Post-Sandy Restaurant Recovery Resources from NYC Hospitality Alliance

Post-Sandy scene from lower Manhattan, courtesy of Acqua at Peck Slip.

As New York City restaurants deal with the devastating aftermath of Hurricane Sandy, they may find themselves overwhelmed by the many steps they need to take to get and keep their doors open. Andrew Rigie, Executive Director of the New York City Hospitality Alliance, and his team have put together a comprehensive, up-to-the-minute recovery resource guide for restaurateurs.

Rigie, who has been organizing outreach efforts on behalf of the Alliance, says, “Different hospitality businesses have been impacted to different degrees. Business owners are asking what are the resources out there, how can I get back open, what can I do about my insurance claims, and what kinds of loans are available.” This guide lists resources for each of those concerns. The Alliance’s efforts extend beyond the guide, naturally. Because of limited power and cell service in Manhattan, he and his team are using social media to reach restaurateurs in need, as well as pounding the pavement and disseminating information. They are also working to coordinate the efforts of restaurateurs interested in helping to feed the hungry.

Where should a restaurateur begin recovery? “First, safety should be the number one concern,” Rigie cautions restaurant operators. “If you’re concerned about your safety or that of your employees, get in touch with the City for assistance. If you’re not sure how to do that, get in touch with us.” Attention should then turn to food safety precautions and reaching out to insurance brokers, making sure to carefully document damage and file claims correctly.

Even restaurants that have been fully operational for several days are meeting challenges, regarding phone and Internet access, and, also, staffing. “Employees want to work, but it’s been getting difficult for many of them to get to the restaurants,” Rigie notes. “Some businesses are using delivery trucks to pick up employees or are offering to reimburse workers for transportation costs,” until transportation systems are fully restored.

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Restaurant Letter Grades: Why the ABCs Are Bad for Business in the Five Boroughs

B is the new A, as in scarlet letter, thanks to the newish New York City health department letter grades.

The New York City health department’s letter-grade system for restaurants is old news, but not really. Instituted a year ago, the consequences of letter grades are being felt by restaurateurs at every level, from high-end fine dining to casual eateries. I’ve worked in many restaurants and earned a HACCP certification during my stint at culinary school, so I have a good understanding of how easy it is for a clean restaurant to receive an undesirable grade. Clearly, though, not every diner does — and it’s bad for business.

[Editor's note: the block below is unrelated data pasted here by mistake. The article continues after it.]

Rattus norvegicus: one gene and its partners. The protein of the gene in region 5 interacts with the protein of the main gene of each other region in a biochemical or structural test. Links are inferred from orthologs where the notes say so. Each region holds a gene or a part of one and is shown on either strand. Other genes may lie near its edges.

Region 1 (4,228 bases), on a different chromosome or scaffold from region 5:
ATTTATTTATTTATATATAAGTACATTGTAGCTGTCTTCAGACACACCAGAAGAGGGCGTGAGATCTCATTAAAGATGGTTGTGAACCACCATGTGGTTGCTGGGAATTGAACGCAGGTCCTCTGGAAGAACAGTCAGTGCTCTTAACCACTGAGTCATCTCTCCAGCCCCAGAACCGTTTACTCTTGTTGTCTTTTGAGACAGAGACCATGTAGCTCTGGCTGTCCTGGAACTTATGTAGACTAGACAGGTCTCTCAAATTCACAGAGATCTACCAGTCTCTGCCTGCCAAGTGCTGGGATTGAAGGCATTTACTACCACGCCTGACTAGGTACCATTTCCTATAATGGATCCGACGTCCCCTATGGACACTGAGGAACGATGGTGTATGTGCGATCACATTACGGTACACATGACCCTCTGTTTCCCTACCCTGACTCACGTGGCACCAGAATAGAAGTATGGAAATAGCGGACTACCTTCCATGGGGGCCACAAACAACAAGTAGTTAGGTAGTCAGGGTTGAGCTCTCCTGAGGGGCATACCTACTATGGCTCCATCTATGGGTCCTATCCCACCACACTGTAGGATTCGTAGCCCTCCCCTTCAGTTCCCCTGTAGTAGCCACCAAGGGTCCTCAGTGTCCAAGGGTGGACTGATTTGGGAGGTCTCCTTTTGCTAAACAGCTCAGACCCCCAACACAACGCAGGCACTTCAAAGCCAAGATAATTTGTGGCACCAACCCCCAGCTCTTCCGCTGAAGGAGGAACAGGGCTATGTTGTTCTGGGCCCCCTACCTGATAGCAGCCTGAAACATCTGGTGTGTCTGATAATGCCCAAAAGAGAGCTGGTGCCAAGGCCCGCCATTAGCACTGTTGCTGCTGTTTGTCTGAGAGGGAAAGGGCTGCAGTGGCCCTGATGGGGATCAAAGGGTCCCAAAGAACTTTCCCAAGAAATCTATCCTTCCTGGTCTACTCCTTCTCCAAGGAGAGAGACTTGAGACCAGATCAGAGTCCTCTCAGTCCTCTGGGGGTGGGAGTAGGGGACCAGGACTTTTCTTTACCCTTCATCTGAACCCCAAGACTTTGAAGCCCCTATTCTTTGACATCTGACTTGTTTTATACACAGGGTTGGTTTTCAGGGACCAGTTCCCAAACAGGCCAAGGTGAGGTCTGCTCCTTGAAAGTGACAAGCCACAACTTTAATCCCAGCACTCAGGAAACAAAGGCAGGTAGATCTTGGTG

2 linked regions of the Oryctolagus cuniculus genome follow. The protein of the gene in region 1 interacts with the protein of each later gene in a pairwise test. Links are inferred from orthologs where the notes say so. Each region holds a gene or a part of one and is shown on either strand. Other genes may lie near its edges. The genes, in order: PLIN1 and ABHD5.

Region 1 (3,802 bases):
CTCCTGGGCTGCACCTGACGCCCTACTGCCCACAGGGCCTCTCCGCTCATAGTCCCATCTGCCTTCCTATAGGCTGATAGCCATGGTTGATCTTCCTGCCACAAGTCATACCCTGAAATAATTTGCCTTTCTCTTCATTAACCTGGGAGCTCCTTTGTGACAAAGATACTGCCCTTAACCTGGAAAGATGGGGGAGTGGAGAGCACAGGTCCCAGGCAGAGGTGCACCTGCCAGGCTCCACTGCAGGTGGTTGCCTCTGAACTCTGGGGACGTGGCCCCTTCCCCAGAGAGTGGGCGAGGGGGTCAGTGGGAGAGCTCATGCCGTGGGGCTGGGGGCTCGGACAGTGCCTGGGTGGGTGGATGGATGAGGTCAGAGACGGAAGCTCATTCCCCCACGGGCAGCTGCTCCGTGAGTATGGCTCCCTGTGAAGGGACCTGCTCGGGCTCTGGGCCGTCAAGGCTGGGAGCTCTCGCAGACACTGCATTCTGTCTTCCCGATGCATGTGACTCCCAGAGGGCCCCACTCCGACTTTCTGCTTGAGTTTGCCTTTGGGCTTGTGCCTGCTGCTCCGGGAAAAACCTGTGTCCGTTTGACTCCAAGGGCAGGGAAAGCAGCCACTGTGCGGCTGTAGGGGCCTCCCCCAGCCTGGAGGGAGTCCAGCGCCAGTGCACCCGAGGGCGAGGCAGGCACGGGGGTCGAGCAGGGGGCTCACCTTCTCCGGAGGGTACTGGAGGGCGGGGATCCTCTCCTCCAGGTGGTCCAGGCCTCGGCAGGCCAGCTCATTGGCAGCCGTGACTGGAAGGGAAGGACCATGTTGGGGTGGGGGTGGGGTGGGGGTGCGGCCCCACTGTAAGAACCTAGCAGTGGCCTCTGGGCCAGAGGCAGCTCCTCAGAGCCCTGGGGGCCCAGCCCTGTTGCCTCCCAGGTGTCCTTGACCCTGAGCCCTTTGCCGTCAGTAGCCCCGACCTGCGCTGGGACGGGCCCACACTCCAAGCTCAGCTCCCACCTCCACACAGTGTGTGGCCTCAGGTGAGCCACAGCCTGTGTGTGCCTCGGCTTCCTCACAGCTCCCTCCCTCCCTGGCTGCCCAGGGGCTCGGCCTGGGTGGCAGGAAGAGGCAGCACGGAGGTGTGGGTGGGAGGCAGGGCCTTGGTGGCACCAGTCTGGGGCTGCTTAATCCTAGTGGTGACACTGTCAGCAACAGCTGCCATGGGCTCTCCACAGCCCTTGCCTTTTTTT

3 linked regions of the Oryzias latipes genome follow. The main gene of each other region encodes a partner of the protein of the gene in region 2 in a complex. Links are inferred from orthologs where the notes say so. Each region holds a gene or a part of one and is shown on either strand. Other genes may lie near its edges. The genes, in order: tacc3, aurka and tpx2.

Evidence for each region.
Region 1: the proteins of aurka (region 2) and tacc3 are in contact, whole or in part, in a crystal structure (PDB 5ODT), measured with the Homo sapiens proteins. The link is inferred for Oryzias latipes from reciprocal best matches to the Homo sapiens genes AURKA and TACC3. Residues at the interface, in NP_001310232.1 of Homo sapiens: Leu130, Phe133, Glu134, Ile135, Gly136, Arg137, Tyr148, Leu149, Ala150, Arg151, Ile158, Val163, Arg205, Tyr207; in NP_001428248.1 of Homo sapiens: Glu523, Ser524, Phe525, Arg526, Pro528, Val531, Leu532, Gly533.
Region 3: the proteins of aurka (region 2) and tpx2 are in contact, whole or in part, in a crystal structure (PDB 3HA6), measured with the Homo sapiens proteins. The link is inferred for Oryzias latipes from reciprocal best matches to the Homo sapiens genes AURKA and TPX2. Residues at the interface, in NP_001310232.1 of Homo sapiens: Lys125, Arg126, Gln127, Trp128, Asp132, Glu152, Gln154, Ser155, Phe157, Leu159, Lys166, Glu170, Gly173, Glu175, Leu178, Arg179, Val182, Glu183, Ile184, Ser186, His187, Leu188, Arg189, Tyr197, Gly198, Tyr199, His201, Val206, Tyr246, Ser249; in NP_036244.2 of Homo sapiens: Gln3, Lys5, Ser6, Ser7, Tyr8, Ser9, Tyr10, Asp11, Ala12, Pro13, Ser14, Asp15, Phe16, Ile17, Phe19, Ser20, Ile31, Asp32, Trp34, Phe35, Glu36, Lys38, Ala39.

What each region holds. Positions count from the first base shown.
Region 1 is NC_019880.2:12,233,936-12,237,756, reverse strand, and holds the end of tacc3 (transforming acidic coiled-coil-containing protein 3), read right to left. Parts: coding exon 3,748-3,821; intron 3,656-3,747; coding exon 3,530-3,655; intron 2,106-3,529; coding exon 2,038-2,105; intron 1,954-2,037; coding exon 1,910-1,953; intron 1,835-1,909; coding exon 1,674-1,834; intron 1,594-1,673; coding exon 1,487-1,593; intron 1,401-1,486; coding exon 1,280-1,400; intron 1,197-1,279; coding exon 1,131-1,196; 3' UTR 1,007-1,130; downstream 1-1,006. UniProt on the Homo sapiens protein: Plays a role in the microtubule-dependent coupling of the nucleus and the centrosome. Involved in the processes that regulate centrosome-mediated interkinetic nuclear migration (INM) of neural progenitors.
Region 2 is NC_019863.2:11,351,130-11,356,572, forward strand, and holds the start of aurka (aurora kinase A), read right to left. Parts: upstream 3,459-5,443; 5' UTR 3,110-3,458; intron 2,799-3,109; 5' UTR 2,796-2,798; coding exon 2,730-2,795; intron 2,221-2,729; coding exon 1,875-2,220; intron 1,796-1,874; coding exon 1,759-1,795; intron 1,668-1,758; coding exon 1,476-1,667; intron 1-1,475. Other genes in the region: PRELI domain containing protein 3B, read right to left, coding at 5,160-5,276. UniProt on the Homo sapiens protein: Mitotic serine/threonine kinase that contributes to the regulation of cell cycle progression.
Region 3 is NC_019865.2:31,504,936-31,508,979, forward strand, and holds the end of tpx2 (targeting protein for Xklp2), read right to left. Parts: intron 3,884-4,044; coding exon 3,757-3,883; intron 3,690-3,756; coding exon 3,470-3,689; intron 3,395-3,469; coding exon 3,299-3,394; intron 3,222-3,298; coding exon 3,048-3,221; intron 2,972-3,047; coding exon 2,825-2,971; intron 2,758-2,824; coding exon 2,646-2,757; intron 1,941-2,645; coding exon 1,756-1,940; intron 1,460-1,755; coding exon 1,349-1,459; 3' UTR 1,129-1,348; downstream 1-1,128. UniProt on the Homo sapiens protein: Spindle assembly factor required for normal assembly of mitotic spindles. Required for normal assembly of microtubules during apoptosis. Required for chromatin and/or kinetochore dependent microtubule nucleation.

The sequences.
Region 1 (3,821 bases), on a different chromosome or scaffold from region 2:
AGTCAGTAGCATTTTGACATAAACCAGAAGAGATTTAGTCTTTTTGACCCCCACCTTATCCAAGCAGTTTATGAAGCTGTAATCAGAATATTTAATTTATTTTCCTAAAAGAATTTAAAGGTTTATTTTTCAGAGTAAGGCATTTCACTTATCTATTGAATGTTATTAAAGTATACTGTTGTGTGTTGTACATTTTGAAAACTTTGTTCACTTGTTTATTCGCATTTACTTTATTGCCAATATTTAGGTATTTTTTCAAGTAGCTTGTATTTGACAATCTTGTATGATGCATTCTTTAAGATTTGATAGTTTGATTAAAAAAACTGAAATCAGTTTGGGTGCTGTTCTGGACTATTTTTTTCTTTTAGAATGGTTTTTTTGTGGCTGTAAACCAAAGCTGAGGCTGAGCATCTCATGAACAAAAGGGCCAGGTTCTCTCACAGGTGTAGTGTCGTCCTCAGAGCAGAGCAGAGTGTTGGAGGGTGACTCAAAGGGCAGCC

I recently spoke with Andrew Rigie, Executive Vice President of the New York City chapter of the New York State Restaurant Association, in the hopes that he could shed some light on the situation.

Andrew, why has something that seems so simple turned out to be such a nightmare to navigate, for both diners and restaurateurs?

The biggest issue is that the letter grade system seems straightforward, yet it is based on a complex health code and the letter grade system is intellectually incoherent.

How so?

People feel that they understand what the letter grades really are. But, when I went to school, 90-100 percent on a test was an A, 80-90 percent was a B, and so on. What diners need to understand is that there are more than 1,000 points that a restaurant can accrue during an inspection, and it only takes 14 points to get a B and 28 points to get a C. If you use educational scoring here, 28 points is actually more than a 96%, which was an A+ when I went to school.

In reality, then, a C really *isn’t* the bad or dangerous grade some diners perceive it to be?

It’s important to recognize that a C-graded restaurant is deemed safe and sanitary enough to serve the public. If the restaurant was not safe to serve the public, the health department would shut it down.

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